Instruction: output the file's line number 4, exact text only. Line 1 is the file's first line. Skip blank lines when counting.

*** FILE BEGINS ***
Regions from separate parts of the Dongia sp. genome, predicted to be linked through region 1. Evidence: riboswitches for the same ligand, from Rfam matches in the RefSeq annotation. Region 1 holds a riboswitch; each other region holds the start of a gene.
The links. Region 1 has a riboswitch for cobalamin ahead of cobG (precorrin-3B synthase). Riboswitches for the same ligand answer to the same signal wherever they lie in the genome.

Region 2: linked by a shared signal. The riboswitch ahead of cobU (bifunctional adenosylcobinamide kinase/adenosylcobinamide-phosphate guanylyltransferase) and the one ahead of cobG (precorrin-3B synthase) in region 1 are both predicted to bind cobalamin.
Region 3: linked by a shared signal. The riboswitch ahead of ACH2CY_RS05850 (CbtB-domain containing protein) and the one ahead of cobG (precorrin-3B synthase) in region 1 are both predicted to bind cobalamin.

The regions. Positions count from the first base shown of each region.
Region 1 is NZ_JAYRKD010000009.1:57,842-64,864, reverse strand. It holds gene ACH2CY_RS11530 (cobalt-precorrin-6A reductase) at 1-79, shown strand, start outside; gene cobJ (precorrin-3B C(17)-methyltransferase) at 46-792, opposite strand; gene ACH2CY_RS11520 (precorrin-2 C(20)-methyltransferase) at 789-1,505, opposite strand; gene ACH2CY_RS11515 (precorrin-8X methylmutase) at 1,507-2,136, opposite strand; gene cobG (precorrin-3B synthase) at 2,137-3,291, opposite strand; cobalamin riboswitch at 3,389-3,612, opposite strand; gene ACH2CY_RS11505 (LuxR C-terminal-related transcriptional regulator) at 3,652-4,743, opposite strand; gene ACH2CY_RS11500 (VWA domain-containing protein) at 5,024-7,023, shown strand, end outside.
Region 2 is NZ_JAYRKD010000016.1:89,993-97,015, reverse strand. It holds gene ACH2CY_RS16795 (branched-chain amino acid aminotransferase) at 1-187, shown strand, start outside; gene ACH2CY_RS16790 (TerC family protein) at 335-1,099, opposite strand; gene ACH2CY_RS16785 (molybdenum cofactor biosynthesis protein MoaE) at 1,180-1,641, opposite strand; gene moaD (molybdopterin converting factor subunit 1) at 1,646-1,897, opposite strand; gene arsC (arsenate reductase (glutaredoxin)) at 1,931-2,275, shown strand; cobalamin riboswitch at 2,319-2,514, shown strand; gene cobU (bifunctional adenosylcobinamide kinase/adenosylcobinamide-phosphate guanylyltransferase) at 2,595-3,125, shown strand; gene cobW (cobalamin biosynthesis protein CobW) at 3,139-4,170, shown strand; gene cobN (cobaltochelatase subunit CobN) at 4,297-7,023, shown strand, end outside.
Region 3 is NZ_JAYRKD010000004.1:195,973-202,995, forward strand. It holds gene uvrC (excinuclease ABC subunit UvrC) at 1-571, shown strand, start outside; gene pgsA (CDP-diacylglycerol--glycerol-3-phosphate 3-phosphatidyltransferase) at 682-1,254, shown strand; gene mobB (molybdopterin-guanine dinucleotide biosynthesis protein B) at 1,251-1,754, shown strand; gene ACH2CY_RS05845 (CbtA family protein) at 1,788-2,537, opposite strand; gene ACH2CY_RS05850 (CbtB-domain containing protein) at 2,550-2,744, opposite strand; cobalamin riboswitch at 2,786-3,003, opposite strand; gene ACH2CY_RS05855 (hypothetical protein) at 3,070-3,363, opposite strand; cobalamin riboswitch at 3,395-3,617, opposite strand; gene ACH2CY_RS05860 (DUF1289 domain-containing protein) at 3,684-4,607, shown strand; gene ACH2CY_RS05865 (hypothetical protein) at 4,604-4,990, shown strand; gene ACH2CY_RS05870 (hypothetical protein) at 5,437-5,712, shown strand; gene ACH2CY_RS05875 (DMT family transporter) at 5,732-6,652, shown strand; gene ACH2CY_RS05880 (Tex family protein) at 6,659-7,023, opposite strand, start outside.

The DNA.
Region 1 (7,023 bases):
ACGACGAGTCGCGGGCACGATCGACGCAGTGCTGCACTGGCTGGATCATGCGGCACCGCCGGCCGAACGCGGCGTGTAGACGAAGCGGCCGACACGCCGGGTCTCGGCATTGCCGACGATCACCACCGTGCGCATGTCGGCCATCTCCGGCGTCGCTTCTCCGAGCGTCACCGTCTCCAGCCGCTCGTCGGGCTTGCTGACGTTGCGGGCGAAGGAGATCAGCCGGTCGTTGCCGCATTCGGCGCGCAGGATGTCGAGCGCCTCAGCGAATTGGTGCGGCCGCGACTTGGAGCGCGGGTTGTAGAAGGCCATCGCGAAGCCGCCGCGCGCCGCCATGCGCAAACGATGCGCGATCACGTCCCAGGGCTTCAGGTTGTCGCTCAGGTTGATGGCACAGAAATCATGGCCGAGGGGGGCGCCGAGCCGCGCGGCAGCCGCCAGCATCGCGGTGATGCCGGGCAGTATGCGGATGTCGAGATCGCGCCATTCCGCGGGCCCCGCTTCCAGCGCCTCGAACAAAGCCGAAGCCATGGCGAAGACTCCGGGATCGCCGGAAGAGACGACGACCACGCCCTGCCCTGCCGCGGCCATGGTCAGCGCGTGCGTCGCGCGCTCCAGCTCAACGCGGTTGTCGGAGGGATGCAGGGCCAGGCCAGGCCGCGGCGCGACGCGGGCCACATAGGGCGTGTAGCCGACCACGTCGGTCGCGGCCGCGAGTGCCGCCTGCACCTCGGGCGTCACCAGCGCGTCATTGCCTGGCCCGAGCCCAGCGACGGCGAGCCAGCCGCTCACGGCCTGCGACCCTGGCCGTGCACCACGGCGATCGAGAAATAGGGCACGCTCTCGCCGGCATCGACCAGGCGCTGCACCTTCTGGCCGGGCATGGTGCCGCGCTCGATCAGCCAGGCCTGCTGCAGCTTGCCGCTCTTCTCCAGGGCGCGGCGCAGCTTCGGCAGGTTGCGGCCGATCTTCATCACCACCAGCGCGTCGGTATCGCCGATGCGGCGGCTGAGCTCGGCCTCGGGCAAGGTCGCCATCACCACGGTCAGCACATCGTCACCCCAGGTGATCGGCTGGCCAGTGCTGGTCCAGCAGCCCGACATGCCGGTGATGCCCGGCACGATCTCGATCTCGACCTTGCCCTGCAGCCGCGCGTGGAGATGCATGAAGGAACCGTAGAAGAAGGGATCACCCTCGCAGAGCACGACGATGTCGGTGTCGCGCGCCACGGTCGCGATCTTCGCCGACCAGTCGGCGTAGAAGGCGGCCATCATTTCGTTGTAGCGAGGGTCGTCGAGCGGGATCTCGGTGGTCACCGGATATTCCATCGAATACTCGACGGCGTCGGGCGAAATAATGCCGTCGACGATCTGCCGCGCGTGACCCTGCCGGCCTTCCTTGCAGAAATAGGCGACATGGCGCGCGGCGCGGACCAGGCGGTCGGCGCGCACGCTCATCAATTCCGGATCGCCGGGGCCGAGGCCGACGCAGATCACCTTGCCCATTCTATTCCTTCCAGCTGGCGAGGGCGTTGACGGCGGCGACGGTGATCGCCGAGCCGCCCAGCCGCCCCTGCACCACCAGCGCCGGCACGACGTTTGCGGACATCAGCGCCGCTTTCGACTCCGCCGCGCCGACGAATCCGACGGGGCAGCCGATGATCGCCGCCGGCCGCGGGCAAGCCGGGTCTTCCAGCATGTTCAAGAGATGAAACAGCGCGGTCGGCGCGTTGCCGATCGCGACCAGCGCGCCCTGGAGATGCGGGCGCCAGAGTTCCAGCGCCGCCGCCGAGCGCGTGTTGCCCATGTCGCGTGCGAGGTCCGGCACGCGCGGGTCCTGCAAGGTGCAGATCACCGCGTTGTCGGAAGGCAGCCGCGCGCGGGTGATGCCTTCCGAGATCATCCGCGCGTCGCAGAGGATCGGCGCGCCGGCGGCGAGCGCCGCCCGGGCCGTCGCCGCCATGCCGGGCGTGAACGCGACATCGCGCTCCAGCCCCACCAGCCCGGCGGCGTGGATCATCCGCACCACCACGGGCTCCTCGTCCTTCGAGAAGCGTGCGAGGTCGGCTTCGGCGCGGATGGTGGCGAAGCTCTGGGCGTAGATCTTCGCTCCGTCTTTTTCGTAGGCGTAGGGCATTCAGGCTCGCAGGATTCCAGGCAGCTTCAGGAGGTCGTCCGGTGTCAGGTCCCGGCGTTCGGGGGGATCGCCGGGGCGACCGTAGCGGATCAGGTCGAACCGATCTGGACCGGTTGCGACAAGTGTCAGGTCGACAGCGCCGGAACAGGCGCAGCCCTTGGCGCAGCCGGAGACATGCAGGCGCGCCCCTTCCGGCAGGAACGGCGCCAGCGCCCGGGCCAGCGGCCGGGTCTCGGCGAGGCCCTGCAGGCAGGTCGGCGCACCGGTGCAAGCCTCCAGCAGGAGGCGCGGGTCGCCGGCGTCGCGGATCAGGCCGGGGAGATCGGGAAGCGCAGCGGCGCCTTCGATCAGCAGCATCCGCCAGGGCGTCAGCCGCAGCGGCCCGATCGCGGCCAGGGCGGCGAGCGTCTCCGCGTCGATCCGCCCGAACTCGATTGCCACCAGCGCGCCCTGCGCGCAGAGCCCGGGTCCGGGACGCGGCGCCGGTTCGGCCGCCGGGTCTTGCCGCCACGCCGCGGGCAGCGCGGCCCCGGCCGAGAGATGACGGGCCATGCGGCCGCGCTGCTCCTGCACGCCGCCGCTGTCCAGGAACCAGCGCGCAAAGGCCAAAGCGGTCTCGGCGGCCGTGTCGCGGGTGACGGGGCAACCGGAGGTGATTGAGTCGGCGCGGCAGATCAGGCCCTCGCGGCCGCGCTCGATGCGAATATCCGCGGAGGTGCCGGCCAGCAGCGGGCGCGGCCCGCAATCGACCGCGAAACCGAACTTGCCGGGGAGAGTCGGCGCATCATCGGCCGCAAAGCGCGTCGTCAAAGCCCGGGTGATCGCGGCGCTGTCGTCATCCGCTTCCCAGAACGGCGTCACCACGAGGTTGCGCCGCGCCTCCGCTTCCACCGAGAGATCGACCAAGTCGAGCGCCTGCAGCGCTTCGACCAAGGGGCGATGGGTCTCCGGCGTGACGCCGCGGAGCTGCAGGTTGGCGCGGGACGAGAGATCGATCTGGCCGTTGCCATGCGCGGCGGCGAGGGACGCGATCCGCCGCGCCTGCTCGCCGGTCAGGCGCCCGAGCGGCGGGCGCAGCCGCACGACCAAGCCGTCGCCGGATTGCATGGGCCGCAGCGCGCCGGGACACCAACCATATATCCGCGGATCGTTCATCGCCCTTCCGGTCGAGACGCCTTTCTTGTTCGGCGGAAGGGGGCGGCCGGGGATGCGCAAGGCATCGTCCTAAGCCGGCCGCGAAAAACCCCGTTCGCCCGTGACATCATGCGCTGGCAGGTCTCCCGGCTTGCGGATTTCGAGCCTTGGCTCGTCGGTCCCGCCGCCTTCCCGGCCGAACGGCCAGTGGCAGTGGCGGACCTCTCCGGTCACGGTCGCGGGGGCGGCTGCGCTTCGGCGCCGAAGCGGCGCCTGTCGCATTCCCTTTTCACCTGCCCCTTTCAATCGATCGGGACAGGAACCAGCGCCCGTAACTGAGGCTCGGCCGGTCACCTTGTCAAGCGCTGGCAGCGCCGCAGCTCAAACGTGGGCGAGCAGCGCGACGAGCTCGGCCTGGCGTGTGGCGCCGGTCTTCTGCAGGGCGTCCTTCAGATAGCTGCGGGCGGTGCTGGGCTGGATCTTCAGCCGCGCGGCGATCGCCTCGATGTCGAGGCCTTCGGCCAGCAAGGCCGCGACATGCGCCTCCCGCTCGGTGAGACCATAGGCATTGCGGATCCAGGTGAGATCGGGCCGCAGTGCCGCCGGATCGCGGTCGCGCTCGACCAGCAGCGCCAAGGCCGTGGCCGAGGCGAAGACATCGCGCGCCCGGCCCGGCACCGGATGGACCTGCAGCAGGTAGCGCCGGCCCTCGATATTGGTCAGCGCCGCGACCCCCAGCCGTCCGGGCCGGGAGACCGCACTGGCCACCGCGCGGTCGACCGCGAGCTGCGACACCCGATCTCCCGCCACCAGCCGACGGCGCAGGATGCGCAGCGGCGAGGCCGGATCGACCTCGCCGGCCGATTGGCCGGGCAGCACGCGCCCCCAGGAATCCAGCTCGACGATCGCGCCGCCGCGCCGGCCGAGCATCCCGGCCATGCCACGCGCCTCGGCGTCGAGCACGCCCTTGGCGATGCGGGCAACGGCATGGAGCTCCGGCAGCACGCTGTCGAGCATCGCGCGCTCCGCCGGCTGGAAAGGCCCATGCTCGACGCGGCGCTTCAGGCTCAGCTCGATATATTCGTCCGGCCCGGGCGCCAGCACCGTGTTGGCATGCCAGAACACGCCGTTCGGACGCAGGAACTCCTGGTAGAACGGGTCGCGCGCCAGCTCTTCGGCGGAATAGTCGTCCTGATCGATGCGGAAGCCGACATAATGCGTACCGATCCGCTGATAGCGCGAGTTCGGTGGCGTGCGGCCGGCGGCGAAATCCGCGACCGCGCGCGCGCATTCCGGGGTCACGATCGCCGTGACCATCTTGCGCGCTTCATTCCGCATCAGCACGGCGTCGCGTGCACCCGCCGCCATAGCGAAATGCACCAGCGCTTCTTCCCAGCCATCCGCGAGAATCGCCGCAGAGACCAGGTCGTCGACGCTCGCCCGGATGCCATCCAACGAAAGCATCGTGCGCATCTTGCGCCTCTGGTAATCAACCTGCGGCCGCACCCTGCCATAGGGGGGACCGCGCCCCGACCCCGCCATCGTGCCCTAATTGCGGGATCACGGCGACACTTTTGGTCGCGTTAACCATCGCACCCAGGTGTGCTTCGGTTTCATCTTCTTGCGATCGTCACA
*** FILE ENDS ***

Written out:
Region 3: linked by a shared signal. The riboswitch ahead of ACH2CY_RS05850 (CbtB-domain containing protein) and the one ahead of cobG (precorrin-3B synthase) in region 1 are both predicted to bind cobalamin.